Welcome to another installment of Fanfic Subgenres, where I discuss certain subgenres or elements of fan fiction, and then discuss professionally-produced works where those elements also apply.

In honor of Valentines’ Day, I’ll discuss ‘shipping’ in fan fiction.

In fanfic and fandom terms, ‘ship’ refers not to boats at sea or even spaceships, but to ‘relationships’. In particular, it refers to romantic relationships between characters in a franchise that certain groups within the fandom want to see happen.

This often happens in works that have protagonists with multiple love interests. Archie of Archie Comics has Betty and Veronica (with Cheryl Blossom being a possible third option). In Star Trek: The Next Generation, Counselor Deanna Troi has had both Riker and Worf as love interests. Buffy the Vampire Slayer has had Angel, Spike, and a few others. And the anime Ranma 1/2 has the leads Ranma Saotome and Akane Tendo, both with several alternate romantic interests even though it’s clear they’re destined to be together.

I could go on, but you get the general idea. Most franchises, even those whose protagonists are usually slaying monsters, averting interplanetary wars, saving the galaxy, or trying to be the best martial artist around, have romantic subplots that involve several characters. So it’s only natural that different groups of fans would root for certain pairings.

So of course, we’ve got Archie fans who root for Archie and Betty and some who root for Archie and Veronica. We’ve got ‘Troi/Riker’ shippers and ‘Troi/Worf’ shippers. In Harry Potter fandom, we’ve got ‘Harry/Hermione’ shippers as well as ‘Ron/Hermione’ shippers.

Of course, in fandom, ‘shipping’ is not just limited to characters who are romantic interests in canon. It can happen even between characters who have little or no romantic link in canon.

Fans will pair just about any characters together regardless of whether or not the romantic relationship is in any way canonical. Fans will pair Captain Kirk with Lieutenant Uhura based on one little kiss scene in one episode that wasn’t even really them (they were being influenced by outside forces at the time). They’ll pair Buffy with Xander even though their relationship never goes beyond friendship in the series (if Xander’s attracted to Buffy in that way, it’s a one-sided attraction). Ranma 1/2 fans will pair Ukyo Kuonji (okonomiyaki cook and one of Ranma’s alternate love interests) with Ryoga Hibiki (Ranma’s rival in both martial arts and in affections for Akane) even though they’re not romantically involved in canon, either.

And then we get the more bizarre pairings. We get the ‘slash/fic’ pairings of two same-sex characters who are not gay for each other in canon (Kirk and Spock, Superman and Batman, Harry Potter and Ron Weasley, the Fanfic Critic and Susan, and so forth). We get ‘crossover’ pairings of characters from different franchises (Princess Leia and Captain Kirk, Merida and Hiccup, Carmen Sandiego and Waldo of Where’s Waldo). And we get some really crazy pairings that just plain make no sense (random characters paired together seemingly just for the fanfic author’s amusement, even if in canon they’re mortal enemies). I could do several articles on these subgenres of ‘shipping’.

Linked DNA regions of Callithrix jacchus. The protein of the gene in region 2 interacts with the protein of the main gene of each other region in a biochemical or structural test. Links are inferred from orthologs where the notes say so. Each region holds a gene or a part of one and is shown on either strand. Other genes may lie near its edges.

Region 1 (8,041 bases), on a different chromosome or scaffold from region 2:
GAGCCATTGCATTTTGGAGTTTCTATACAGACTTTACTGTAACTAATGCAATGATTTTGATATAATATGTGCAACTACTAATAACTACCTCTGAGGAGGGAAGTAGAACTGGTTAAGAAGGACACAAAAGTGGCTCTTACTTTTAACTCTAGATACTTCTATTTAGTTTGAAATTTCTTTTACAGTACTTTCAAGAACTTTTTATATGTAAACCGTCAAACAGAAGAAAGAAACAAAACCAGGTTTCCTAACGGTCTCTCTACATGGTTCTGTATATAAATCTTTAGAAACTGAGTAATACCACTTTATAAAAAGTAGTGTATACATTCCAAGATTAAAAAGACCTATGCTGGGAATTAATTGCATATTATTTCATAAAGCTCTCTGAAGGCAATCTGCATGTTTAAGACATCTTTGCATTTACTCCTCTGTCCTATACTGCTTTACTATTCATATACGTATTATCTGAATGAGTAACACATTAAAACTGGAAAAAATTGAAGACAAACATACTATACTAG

In any case, writers and publishers of professionally-produced works can indulge in ‘shipping’, too. DC Comics has, in the past twenty years or so, produced graphic novels and mini-series called ‘Elseworlds’, so named because they are set in alternate realities outside whatever is the normal DC canon at the time. Some Elsewords stories are among DC’s all-time best, such as Mark Waid and Alex Ross’s Kingdom Come. Others, such as JLA: Act of God and Superman: Distant Fires read like really bad fan fiction and end up being verbally eviscerated by Linkara on Atop The Fourth Wall.

But the one thing all of those Elseworlds stories have in common is that Superman and Wonder Woman are paired together romantically in all of them despite their only being Justice League teammates in most normal depictions. The only reason for pairing them is because Superman is DC’s best known male hero, and Wonder Woman is DC’s best known female hero. That’s it.

However, it works somewhat in Kingdom Come because Superman’s normal love interest Lois Lane has been dead for years by the time the story begins, and the ‘shipping’ isn’t a big part of the story anyway.

The same cannot be said of the other two stories. In JLA: Act of God, Superman and Lois Lane break up due to the fact that everyone in that story is written like an idiot aside from Batman (seriously, JLA: Act of God reads like it was written by an extreme Batman fanboy who’d troll the Internet saying that heroes with superpowers suck), and in Superman: Distant Fires, the relationship drives Captain Marvel into a jealous rage that is completely out of character with his normal depiction (this, among other things, is why Superman: Distant Fires reads like the sort of bad fanfiction the Fanfic Critic would read on her show).

Personally, I don’t care for Superman/Wonder Woman ‘shipping’. For one thing, it comes at the expense of Lois Lane, who Superman (in normal realities) cares for a great deal despite her lack of super powers. For another, when done badly (as it was in JLA: Act of God, and Superman: Distant Fires,) it reduces Wonder Woman to nothing more than a shallow love interest when she is supposed to be a strong female character on her own.